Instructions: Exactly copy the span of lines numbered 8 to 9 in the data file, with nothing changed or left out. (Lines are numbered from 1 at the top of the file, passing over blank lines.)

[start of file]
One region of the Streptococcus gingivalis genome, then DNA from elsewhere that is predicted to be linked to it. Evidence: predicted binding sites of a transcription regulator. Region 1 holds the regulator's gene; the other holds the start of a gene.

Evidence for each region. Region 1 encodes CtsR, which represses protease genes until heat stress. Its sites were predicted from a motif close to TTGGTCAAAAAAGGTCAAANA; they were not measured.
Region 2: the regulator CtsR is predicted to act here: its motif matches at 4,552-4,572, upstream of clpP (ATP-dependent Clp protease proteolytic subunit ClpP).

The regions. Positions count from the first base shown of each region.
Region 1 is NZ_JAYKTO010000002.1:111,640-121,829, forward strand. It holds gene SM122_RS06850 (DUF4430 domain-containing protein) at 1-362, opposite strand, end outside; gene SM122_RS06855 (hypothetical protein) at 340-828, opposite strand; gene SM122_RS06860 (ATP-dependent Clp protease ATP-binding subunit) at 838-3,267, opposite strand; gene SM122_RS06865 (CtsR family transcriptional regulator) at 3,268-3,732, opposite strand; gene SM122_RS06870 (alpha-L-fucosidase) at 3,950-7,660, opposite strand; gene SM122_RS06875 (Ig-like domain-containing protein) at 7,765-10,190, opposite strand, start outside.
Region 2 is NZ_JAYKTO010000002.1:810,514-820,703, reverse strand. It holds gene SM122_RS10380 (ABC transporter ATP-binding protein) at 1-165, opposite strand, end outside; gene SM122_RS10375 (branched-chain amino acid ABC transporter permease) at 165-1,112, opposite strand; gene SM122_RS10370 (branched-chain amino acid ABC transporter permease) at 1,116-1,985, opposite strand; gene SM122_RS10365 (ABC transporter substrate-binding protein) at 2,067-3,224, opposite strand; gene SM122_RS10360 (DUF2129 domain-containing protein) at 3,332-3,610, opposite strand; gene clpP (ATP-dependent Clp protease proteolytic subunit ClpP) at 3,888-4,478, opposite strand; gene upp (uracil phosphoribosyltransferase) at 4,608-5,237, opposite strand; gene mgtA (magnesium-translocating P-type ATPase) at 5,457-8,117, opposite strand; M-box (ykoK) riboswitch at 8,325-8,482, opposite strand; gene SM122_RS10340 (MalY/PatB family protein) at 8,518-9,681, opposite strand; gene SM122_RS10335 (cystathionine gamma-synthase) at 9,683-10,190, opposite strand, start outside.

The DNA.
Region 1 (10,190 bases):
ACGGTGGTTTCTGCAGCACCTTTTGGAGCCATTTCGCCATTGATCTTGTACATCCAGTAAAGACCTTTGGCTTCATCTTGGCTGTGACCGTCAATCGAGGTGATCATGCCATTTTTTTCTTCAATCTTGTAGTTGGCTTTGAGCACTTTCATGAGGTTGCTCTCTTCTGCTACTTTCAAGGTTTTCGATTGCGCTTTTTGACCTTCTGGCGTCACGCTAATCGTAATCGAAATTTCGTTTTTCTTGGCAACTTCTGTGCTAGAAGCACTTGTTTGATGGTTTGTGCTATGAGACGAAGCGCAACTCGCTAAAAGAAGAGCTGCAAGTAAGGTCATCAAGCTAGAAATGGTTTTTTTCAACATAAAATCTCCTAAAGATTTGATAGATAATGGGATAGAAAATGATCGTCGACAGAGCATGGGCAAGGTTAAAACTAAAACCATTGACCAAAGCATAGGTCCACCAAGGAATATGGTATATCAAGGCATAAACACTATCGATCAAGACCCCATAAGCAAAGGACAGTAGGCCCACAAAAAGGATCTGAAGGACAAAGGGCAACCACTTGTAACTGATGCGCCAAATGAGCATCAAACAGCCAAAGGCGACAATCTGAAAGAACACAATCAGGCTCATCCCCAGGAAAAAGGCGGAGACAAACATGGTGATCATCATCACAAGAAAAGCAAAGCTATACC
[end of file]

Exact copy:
Region 1 (10,190 bases):
ACGGTGGTTTCTGCAGCACCTTTTGGAGCCATTTCGCCATTGATCTTGTACATCCAGTAAAGACCTTTGGCTTCATCTTGGCTGTGACCGTCAATCGAGGTGATCATGCCATTTTTTTCTTCAATCTTGTAGTTGGCTTTGAGCACTTTCATGAGGTTGCTCTCTTCTGCTACTTTCAAGGTTTTCGATTGCGCTTTTTGACCTTCTGGCGTCACGCTAATCGTAATCGAAATTTCGTTTTTCTTGGCAACTTCTGTGCTAGAAGCACTTGTTTGATGGTTTGTGCTATGAGACGAAGCGCAACTCGCTAAAAGAAGAGCTGCAAGTAAGGTCATCAAGCTAGAAATGGTTTTTTTCAACATAAAATCTCCTAAAGATTTGATAGATAATGGGATAGAAAATGATCGTCGACAGAGCATGGGCAAGGTTAAAACTAAAACCATTGACCAAAGCATAGGTCCACCAAGGAATATGGTATATCAAGGCATAAACACTATCGATCAAGACCCCATAAGCAAAGGACAGTAGGCCCACAAAAAGGATCTGAAGGACAAAGGGCAACCACTTGTAACTGATGCGCCAAATGAGCATCAAACAGCCAAAGGCGACAATCTGAAAGAACACAATCAGGCTCATCCCCAGGAAAAAGGCGGAGACAAACATGGTGATCATCATCACAAGAAAAGCAAAGCTATACC